This week Archbishop Michael Miller of Vancouver issued a statement on “gestational legislation.” Gestational legislation refers to a law limiting abortions to a particular period of gestation. For example, a law forbidding abortion after a woman has been pregnant for twenty weeks. Currently in Canada an abortion can legally be performed at anytime and for any reason.
Some Catholics support proposing such a law because it would limit the number of abortions being performed. Others oppose such a law arguing that even if it limits the total number of abortions performed, it still would require giving legal sanction to some abortions. Both groups have accused the other of being unfaithful to Church teaching.
Archbishop Miller’s letter clarifies the fact that support for gestational legislation is not equivalent to support for abortion and that Catholics can in good conscience support such proposals:
“legislation which intends to limit the harm done by a pro-abortion law is not itself co-operation with an unjust law, but rather ‘a legitimate and proper attempt to limit its evil aspects’ A law aimed at limiting the number of legally authorized abortions does not entail the approval of those abortions it fails to criminalize.”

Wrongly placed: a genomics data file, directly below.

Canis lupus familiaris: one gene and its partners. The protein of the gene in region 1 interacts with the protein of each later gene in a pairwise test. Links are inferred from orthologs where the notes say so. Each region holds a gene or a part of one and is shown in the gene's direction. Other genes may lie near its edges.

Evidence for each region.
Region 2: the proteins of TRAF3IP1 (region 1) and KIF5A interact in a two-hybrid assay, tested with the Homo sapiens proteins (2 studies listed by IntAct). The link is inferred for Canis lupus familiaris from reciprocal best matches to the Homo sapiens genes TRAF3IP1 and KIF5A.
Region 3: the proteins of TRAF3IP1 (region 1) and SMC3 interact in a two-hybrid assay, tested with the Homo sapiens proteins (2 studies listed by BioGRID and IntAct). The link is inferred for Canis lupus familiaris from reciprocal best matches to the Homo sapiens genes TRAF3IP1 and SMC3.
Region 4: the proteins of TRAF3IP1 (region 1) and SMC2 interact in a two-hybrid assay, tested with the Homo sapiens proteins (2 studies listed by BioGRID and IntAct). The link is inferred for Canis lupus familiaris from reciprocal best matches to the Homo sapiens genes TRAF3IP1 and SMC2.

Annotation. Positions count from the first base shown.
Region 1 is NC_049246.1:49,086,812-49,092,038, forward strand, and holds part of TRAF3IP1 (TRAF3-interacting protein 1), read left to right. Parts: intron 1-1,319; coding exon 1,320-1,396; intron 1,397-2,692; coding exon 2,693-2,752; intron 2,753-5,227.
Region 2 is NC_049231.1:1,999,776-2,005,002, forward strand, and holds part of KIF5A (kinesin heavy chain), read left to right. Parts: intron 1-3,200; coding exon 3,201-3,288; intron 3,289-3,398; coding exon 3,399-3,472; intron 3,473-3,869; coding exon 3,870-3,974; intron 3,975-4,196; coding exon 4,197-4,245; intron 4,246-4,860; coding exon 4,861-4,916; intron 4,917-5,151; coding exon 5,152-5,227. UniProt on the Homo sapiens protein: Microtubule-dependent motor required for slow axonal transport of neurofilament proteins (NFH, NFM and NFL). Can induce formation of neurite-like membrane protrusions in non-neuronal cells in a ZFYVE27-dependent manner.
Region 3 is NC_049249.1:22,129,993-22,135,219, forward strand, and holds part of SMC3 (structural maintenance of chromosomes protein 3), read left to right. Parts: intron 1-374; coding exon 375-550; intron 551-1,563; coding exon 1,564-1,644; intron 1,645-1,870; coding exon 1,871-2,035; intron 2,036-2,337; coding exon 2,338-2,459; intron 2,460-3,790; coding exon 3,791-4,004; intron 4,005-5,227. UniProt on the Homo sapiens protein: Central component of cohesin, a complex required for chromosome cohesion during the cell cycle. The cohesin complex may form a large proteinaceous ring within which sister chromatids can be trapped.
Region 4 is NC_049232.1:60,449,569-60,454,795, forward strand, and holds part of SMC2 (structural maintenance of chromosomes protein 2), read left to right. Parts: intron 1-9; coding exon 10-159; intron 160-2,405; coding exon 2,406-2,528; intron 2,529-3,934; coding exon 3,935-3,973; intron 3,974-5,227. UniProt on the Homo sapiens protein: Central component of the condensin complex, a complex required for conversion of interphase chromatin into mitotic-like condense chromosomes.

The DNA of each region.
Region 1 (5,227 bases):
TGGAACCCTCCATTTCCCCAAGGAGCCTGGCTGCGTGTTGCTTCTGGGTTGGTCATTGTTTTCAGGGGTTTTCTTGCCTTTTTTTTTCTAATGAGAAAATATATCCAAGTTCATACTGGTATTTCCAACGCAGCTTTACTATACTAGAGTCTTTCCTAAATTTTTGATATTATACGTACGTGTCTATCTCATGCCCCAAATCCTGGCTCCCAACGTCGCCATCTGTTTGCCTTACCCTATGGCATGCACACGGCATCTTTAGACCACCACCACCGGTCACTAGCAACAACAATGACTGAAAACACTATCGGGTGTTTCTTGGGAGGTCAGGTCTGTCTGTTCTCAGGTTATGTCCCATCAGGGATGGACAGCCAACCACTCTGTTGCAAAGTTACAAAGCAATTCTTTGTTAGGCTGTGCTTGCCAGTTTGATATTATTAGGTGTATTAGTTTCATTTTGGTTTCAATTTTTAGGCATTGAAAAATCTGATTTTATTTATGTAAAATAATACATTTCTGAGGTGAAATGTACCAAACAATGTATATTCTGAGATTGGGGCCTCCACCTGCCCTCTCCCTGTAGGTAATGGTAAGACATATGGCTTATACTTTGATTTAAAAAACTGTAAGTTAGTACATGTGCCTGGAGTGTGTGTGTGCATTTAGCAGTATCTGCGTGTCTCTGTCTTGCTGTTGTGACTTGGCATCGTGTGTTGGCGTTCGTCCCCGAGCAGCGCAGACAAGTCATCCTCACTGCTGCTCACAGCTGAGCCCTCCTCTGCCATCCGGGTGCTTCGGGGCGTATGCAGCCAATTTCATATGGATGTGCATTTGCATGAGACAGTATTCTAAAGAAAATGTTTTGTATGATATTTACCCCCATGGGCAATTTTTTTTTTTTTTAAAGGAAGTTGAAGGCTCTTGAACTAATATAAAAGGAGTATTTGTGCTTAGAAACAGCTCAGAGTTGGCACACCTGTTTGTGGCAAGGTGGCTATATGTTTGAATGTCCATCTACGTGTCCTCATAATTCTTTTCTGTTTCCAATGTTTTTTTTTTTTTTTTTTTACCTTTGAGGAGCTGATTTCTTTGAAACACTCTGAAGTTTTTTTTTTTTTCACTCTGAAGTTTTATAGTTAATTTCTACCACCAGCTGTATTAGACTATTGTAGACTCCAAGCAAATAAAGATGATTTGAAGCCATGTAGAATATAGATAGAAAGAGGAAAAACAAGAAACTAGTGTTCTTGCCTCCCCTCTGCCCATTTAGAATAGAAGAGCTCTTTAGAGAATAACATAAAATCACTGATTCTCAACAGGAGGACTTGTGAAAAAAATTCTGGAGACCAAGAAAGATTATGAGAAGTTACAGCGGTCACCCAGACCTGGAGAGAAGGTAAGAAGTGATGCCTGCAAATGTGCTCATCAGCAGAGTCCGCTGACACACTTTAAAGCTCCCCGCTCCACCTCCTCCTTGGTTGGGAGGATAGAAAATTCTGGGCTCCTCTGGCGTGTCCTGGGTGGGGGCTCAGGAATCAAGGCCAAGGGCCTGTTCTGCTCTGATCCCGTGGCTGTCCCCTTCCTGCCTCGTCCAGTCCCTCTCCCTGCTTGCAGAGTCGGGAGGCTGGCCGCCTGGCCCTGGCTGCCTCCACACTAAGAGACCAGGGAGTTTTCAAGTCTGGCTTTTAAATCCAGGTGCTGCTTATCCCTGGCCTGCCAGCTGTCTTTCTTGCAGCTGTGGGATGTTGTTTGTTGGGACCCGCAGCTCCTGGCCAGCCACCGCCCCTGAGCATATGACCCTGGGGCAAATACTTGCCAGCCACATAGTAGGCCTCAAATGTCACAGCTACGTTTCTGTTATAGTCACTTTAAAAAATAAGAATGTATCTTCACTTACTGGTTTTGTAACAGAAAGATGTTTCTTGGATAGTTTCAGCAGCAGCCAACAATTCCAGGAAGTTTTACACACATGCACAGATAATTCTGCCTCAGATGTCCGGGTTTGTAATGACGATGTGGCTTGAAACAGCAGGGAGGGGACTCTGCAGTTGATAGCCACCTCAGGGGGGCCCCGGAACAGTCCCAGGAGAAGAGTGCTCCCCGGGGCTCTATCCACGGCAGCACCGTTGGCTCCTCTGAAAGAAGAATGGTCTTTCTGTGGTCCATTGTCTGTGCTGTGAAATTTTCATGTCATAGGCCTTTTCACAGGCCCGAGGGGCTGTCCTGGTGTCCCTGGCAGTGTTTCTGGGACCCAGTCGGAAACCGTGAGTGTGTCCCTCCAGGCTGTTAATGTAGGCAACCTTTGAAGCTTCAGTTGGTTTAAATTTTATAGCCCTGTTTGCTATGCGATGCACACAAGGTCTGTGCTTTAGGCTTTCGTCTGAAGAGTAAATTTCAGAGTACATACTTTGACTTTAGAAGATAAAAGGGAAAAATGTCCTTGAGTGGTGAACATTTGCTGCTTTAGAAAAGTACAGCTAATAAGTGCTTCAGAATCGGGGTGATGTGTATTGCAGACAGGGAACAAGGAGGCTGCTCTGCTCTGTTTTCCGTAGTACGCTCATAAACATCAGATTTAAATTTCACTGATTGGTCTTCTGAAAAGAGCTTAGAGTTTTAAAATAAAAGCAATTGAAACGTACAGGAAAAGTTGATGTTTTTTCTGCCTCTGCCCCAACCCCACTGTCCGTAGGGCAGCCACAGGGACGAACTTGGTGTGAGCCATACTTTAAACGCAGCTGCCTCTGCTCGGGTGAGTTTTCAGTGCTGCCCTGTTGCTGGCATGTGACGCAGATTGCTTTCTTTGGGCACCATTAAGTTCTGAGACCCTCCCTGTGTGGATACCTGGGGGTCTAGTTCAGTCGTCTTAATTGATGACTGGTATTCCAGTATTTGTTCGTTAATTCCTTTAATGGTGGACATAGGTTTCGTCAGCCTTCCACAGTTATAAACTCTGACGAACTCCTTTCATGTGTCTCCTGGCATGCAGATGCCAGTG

More importantly Archbishop Miller emphasizes that while all Catholics must oppose the crime of abortion, we may not always agree in the manner of obtaining this goal. Catholics are free to either support or oppose such legislation based on their honest appraisal of the situation. However, neither side should condemn the other as being unfaithful to the Church or the pro-life movement.
The Second Vatican Council reminds us:
“Often enough the Christian view of things will itself suggest some specific solution in certain circumstances. Yet it happens rather frequently, and legitimately so, that with equal sincerity some of the faithful will disagree with others on a given matter. Even against the intentions of their proponents, however, solutions proposed on one side or another may be easily confused by many people with the Gospel message. Hence it is necessary for people to remember that no one is allowed in the aforementioned situations to appropriate the Church’s authority for his opinion. They should always try to enlighten one another through honest discussion, preserving mutual charity and caring above all for the common good.” (Gaudium et spes, 43)
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